State Comptroller Matanyahu Englman intends to cancel the practice of translating the prefaces of his office's reports into Arabic, he reportedly said in recent internal meetings.
Sources in the state comptroller’s office also claim that Englman had fiercely objected to his office ordering the Transportation Ministry to publish an Arabic-language notice about rights pertaining to all citizens. Englman only relented at the last minute, say the sources.
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The practice of translating the prefaces of reports issued by the State Comptroller's Office into Arabic was instated by Englman's predecessor, Joseph Shapira. Shapira had said that President Reuven Rivlin, then speaker of the Knesset, pointed out that Arabic is also an official language of the State of Israel. "After all, there are 1.8 million Arab residents,” Shapira said. “I instructed [my office] to translate the prefaces to every state comptroller report into Arabic as well, so that particular community can know what the report says.”
Shapira added that in recent years, the issue of including Arabic has intensified. "Some would prefer to strengthen the rule of the majority, and others to protect minority rights," he said. "With the exception of the particularly extreme fringes, the vast majority of the Israeli public agrees that Israel is a democracy with minority representation."
Recently, Englman and State Comptroller’s Office staff have been clashing over a report, now in its final stages, regarding public transportation in Israel. While examining the materials, they learned that many Arab citizens get traffic tickets for driving in bus lanes, partly because they are unaware that they can to obtain permission from the Transportation Ministry to use those lanes under certain circumstances. The report’s authors recommended that the State Comptroller’s Office require the Transportation Ministry to publish an announcement in Arabic about their rights regarding the use of public transportation lanes.
“The state comptroller opposed it vehemently,” said one source involved. “He only relented after a fierce argument. His position was very strange, since there is no question here of efficiency or saving money that could explain his opposition." He added, "One suspects that Englman was driven by negative motives, even if he gave in at the end.”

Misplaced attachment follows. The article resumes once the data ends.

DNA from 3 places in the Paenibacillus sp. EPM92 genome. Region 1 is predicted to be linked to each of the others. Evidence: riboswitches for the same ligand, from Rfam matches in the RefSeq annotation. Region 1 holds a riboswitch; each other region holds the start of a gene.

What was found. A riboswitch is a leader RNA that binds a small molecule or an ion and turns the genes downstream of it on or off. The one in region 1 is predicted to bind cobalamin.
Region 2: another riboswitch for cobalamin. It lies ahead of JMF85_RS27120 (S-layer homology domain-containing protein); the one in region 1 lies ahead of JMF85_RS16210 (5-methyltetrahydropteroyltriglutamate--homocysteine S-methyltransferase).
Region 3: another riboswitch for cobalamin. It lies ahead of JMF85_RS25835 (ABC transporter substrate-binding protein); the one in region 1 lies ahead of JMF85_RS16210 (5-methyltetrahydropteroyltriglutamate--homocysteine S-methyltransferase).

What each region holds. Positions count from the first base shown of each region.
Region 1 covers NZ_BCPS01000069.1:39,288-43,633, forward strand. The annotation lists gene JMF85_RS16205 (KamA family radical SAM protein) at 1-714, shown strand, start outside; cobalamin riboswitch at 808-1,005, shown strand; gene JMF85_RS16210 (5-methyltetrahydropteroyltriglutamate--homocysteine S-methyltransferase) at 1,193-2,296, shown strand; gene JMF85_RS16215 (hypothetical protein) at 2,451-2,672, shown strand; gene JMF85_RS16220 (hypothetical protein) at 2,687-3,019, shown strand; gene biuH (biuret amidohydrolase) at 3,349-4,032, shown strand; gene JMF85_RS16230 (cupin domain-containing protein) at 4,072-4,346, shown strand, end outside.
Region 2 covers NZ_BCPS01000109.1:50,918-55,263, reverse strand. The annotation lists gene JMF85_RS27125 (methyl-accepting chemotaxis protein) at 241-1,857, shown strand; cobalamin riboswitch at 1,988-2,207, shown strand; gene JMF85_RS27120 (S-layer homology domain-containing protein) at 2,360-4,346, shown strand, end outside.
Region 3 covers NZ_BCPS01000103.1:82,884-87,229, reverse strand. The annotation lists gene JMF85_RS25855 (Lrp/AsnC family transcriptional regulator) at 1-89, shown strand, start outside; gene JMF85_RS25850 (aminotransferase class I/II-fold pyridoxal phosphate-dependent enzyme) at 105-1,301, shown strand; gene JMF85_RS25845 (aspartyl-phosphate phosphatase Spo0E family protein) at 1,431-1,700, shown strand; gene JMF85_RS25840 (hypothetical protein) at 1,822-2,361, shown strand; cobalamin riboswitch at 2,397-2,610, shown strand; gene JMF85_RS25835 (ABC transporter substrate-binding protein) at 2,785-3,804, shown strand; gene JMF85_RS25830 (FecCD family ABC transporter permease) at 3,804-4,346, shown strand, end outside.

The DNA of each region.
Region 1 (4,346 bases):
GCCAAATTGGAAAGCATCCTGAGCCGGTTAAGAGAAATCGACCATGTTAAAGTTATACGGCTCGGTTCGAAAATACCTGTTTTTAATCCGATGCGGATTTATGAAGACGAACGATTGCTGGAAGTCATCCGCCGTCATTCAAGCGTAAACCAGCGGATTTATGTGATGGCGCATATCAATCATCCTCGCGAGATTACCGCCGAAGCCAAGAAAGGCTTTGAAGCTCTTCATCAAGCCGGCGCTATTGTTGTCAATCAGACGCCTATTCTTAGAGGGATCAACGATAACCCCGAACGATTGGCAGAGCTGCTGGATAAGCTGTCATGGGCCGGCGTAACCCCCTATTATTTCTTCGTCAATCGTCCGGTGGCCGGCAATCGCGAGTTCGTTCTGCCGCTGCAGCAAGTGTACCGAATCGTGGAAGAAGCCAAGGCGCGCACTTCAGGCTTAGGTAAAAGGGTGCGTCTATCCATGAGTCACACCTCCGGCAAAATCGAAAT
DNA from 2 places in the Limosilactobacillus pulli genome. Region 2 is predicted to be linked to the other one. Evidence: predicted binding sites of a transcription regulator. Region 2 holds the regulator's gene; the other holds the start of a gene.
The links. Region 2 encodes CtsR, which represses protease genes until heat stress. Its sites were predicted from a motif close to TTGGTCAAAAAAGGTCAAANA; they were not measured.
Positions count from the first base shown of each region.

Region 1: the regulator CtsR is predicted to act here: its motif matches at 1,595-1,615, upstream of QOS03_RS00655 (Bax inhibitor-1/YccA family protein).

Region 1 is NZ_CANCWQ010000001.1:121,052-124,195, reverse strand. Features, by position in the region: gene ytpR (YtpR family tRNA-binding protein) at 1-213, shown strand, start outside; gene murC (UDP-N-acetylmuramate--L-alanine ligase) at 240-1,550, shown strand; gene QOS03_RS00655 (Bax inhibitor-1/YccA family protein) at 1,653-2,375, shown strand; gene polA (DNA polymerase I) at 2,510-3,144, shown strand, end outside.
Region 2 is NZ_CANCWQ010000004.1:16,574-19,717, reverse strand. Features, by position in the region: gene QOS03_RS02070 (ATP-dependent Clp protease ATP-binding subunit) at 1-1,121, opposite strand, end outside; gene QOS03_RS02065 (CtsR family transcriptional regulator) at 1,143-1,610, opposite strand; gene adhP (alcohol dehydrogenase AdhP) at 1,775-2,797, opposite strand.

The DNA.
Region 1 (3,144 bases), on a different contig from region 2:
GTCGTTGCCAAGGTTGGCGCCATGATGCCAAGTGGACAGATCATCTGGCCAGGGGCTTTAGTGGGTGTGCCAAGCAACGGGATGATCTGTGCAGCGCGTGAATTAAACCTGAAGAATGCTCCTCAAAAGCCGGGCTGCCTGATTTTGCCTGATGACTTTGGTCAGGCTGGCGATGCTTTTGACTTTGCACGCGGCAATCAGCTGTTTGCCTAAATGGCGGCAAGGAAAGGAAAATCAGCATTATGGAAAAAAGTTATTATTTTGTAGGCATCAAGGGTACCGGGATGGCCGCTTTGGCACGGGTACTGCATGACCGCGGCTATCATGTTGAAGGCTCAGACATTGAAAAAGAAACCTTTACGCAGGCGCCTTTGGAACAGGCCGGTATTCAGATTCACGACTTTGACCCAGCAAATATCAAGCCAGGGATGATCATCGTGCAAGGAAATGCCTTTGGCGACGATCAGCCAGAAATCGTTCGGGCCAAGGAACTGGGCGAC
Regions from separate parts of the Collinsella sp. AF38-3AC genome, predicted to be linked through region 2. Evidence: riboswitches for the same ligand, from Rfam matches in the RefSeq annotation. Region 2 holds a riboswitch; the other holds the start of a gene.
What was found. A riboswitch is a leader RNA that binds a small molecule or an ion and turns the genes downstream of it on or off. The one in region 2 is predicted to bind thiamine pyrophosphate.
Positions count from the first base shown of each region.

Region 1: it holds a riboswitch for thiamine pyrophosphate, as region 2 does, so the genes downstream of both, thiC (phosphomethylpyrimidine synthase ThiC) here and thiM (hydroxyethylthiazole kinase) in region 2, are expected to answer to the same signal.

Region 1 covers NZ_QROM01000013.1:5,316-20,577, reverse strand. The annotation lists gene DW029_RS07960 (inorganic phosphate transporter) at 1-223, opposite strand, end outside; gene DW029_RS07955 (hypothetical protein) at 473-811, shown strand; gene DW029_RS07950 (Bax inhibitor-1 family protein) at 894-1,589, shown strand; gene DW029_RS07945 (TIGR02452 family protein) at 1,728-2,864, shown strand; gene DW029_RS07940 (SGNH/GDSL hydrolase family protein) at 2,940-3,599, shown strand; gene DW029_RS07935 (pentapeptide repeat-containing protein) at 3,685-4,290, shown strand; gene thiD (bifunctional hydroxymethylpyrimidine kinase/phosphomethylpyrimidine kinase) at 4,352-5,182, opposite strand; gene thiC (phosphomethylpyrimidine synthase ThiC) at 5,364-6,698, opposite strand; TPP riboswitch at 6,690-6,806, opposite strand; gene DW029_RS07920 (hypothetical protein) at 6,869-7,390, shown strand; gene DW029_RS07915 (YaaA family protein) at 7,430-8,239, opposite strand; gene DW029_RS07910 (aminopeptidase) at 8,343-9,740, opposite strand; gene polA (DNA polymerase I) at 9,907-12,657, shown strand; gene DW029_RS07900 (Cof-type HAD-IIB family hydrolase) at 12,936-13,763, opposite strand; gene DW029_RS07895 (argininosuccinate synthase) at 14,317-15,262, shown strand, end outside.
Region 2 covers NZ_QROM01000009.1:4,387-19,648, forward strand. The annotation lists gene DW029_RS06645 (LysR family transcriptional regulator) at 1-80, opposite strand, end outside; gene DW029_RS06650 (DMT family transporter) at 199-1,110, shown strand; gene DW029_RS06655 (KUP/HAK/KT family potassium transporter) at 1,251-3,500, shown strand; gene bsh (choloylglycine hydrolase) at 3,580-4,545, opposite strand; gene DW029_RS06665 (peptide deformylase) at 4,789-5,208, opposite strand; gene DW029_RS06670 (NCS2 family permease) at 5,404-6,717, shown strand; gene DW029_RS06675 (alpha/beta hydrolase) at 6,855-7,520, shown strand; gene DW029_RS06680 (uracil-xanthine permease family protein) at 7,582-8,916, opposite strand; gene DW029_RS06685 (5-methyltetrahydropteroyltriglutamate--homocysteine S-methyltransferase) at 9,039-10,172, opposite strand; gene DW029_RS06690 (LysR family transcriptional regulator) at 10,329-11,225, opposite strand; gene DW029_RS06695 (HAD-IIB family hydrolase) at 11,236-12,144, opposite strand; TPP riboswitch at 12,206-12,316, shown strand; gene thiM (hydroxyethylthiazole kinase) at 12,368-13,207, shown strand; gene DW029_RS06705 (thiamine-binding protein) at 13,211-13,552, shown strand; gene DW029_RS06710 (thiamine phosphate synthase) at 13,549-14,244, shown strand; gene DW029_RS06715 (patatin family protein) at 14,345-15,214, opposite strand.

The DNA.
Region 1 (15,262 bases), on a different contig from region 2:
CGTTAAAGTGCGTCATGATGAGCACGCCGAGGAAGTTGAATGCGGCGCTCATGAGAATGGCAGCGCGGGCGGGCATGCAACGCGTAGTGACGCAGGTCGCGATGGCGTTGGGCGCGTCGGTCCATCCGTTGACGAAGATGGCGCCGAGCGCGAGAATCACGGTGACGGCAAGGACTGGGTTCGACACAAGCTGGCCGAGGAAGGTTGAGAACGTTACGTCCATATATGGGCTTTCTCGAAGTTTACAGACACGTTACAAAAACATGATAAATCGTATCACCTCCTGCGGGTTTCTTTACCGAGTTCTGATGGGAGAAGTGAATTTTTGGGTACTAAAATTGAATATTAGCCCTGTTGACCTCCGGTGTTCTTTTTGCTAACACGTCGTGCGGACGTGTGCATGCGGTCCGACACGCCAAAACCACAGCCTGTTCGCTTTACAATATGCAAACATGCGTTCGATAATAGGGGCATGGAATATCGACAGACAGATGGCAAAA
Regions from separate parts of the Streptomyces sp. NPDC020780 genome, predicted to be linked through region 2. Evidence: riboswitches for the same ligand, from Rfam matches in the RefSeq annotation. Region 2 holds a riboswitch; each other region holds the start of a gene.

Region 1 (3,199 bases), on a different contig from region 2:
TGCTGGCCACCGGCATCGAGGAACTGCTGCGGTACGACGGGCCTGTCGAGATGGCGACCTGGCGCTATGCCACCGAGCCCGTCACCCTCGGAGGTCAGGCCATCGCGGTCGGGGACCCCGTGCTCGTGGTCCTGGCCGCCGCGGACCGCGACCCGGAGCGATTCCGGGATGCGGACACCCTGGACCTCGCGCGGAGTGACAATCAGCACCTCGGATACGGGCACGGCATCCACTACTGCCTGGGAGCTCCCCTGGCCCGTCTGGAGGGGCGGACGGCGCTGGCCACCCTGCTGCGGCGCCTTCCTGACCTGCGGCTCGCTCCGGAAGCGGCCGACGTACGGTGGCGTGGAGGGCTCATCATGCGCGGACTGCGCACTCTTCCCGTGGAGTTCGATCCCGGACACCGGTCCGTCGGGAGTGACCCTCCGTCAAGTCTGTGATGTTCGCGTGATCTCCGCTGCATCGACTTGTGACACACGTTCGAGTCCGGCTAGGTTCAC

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The source added that he hopes Englman will also forgo ending the Arabic translations – "We're talking about 20 percent of the population," he said.
In response, the State Comptroller’s Office issued a statement: "The comptroller does not intend to comment on internal work processes in his office. Audit reports will be published for the public after they are submitted to the Knesset."
The new comptroller's intention to cancel Arabic translations for prefaces joins a host of decisions by Englman that signal a proposed revolution. Since taking office in July, he has abolished the department for fighting corruption, and added positive statements about agencies and people covered in reports, even consulting with them about the topics to be examined by his office.
Englman recently agreed to let Prime Minister Benjamin Netanyahu borrow up to 2 million shekels ($576,000) from American tycoon Spencer Partrich to cover his legal fees in corruption investigations against him, an issue likely to reach the high court.